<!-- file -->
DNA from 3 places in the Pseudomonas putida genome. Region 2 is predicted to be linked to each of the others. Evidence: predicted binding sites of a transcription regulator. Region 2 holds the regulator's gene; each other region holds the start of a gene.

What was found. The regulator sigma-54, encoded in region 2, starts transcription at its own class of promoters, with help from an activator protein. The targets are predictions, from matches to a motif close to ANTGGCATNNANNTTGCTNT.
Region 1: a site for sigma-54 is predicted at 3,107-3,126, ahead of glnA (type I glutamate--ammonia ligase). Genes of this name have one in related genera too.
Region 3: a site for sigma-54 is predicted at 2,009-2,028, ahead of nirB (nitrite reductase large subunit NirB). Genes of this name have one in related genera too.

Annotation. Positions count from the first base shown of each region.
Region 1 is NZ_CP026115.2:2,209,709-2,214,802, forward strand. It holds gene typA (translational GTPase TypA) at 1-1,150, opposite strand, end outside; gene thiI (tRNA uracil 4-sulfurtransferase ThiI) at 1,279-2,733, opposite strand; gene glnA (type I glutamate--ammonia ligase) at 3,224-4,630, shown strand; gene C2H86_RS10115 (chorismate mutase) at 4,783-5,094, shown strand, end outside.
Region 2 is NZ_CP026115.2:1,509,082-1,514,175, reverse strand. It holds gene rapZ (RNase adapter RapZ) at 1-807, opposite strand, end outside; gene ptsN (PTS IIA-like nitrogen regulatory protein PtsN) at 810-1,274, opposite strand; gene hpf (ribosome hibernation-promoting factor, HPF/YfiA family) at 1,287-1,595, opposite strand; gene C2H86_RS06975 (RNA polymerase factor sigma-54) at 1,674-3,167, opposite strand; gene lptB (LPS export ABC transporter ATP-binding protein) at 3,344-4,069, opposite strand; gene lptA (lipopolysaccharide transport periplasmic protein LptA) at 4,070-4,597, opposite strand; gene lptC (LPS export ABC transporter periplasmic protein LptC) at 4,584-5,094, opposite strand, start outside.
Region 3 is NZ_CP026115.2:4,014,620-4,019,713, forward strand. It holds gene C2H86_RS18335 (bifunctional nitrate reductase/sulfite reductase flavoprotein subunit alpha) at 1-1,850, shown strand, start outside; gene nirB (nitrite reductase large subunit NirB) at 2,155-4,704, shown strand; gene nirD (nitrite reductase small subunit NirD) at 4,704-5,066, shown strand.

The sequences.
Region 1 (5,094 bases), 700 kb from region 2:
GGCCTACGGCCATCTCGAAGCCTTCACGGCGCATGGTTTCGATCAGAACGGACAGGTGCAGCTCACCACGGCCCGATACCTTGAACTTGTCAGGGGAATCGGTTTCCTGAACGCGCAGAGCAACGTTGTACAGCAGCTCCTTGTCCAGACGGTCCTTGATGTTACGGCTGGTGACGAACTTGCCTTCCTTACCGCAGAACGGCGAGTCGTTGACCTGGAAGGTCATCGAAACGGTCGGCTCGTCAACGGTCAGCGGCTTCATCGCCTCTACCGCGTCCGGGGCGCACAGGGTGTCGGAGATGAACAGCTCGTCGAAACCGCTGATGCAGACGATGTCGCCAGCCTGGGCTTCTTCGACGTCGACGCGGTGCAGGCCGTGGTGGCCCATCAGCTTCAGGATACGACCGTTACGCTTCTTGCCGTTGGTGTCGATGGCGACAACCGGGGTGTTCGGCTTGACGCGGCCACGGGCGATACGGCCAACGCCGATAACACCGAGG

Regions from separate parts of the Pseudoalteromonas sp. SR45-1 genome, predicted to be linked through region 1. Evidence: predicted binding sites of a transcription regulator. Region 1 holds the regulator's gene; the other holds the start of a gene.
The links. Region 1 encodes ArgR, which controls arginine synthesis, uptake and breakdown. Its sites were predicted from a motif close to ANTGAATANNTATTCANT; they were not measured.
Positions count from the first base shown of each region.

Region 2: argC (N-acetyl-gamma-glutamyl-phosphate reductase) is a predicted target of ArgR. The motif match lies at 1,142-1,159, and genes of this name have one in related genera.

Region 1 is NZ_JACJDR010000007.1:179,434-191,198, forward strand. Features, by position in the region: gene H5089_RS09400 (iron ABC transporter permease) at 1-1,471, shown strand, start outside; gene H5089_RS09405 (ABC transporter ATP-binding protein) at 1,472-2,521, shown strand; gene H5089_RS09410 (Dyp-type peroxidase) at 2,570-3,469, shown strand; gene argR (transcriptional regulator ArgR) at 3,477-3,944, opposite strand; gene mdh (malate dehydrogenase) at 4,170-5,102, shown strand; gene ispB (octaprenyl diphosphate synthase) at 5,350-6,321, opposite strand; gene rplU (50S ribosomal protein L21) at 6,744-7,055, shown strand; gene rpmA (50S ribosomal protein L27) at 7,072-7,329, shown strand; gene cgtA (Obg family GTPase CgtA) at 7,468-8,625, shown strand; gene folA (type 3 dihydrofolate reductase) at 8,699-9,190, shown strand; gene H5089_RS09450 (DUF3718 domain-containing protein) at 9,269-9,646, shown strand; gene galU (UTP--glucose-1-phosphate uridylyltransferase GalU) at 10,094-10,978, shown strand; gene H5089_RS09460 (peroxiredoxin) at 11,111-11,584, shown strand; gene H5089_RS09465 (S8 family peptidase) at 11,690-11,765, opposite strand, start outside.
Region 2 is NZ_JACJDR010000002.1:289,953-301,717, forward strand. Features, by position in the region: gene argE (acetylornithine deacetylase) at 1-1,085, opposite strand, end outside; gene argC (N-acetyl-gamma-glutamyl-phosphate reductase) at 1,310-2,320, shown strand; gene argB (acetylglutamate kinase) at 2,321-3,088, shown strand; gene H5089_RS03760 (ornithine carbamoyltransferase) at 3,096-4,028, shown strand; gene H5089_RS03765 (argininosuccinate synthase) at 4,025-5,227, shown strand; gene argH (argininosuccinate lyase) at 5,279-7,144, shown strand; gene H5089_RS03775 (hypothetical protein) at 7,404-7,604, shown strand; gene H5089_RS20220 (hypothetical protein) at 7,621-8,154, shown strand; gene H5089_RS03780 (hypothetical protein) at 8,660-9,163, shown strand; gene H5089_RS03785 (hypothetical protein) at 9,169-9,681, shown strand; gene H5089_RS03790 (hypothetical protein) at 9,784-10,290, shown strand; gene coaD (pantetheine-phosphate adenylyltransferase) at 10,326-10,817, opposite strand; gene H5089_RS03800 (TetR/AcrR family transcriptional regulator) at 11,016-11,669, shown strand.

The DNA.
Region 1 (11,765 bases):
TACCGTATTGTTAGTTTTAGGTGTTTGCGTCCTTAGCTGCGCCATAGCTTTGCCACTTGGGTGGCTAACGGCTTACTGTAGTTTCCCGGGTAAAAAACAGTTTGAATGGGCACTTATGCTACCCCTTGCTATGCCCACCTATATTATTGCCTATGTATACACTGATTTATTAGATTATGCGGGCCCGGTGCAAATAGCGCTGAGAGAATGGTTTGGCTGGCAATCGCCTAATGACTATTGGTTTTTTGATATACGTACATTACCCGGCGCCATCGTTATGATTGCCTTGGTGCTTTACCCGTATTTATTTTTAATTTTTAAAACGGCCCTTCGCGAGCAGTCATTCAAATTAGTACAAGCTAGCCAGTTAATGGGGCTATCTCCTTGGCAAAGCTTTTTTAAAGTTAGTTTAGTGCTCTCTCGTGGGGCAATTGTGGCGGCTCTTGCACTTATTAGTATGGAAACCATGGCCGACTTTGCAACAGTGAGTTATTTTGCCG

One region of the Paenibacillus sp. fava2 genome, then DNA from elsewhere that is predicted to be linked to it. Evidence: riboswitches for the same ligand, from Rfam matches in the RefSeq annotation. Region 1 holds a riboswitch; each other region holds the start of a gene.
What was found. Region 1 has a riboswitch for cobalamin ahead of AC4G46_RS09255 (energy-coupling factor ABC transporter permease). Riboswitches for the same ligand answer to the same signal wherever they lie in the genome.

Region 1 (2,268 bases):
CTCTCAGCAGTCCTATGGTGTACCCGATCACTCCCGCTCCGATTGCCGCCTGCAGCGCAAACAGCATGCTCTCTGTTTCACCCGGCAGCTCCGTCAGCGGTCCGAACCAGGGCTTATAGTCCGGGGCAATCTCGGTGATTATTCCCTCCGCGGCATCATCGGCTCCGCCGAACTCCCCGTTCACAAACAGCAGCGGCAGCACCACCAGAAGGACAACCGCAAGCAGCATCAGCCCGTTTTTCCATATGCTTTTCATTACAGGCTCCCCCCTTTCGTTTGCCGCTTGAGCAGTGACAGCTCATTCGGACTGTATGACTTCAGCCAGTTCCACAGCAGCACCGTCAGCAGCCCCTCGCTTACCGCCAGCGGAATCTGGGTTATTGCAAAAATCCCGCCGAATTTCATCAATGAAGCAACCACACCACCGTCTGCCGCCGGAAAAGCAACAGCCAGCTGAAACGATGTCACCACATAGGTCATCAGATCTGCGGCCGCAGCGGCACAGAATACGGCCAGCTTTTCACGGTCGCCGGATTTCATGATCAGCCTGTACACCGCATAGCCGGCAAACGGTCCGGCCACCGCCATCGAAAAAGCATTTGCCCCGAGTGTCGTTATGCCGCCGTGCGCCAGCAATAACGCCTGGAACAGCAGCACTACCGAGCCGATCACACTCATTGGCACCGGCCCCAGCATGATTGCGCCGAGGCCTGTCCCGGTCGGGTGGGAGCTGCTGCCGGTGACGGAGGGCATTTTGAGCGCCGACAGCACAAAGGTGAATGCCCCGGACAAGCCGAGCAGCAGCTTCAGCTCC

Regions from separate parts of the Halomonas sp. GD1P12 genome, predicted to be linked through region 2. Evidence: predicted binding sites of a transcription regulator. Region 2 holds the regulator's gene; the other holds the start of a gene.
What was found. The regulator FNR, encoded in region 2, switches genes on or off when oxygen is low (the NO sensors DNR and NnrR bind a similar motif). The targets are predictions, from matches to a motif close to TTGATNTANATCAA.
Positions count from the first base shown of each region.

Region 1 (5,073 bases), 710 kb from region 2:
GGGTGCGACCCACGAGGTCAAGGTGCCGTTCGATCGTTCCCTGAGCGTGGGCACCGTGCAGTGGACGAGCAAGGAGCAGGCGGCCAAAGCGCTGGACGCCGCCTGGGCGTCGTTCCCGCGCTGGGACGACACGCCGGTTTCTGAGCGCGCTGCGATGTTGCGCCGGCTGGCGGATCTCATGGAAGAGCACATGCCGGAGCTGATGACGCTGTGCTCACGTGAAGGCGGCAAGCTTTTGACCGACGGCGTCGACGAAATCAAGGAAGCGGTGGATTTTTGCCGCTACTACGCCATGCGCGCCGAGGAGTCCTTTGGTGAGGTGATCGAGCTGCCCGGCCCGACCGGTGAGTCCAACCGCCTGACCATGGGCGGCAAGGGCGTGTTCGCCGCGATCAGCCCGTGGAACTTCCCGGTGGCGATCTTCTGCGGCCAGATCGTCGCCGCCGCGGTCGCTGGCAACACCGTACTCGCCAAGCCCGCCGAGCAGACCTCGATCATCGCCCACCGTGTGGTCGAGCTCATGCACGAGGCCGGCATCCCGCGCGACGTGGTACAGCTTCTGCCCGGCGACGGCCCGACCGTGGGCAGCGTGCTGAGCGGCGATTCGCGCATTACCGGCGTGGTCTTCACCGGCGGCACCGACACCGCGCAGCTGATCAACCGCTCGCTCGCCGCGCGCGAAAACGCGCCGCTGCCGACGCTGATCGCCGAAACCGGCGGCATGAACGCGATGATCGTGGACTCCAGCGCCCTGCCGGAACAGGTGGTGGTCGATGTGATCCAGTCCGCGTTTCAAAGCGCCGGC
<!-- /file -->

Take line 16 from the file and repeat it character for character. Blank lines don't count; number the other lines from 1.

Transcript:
Region 1 is NZ_JACJDR010000007.1:179,434-191,198, forward strand. Features, by position in the region: gene H5089_RS09400 (iron ABC transporter permease) at 1-1,471, shown strand, start outside; gene H5089_RS09405 (ABC transporter ATP-binding protein) at 1,472-2,521, shown strand; gene H5089_RS09410 (Dyp-type peroxidase) at 2,570-3,469, shown strand; gene argR (transcriptional regulator ArgR) at 3,477-3,944, opposite strand; gene mdh (malate dehydrogenase) at 4,170-5,102, shown strand; gene ispB (octaprenyl diphosphate synthase) at 5,350-6,321, opposite strand; gene rplU (50S ribosomal protein L21) at 6,744-7,055, shown strand; gene rpmA (50S ribosomal protein L27) at 7,072-7,329, shown strand; gene cgtA (Obg family GTPase CgtA) at 7,468-8,625, shown strand; gene folA (type 3 dihydrofolate reductase) at 8,699-9,190, shown strand; gene H5089_RS09450 (DUF3718 domain-containing protein) at 9,269-9,646, shown strand; gene galU (UTP--glucose-1-phosphate uridylyltransferase GalU) at 10,094-10,978, shown strand; gene H5089_RS09460 (peroxiredoxin) at 11,111-11,584, shown strand; gene H5089_RS09465 (S8 family peptidase) at 11,690-11,765, opposite strand, start outside.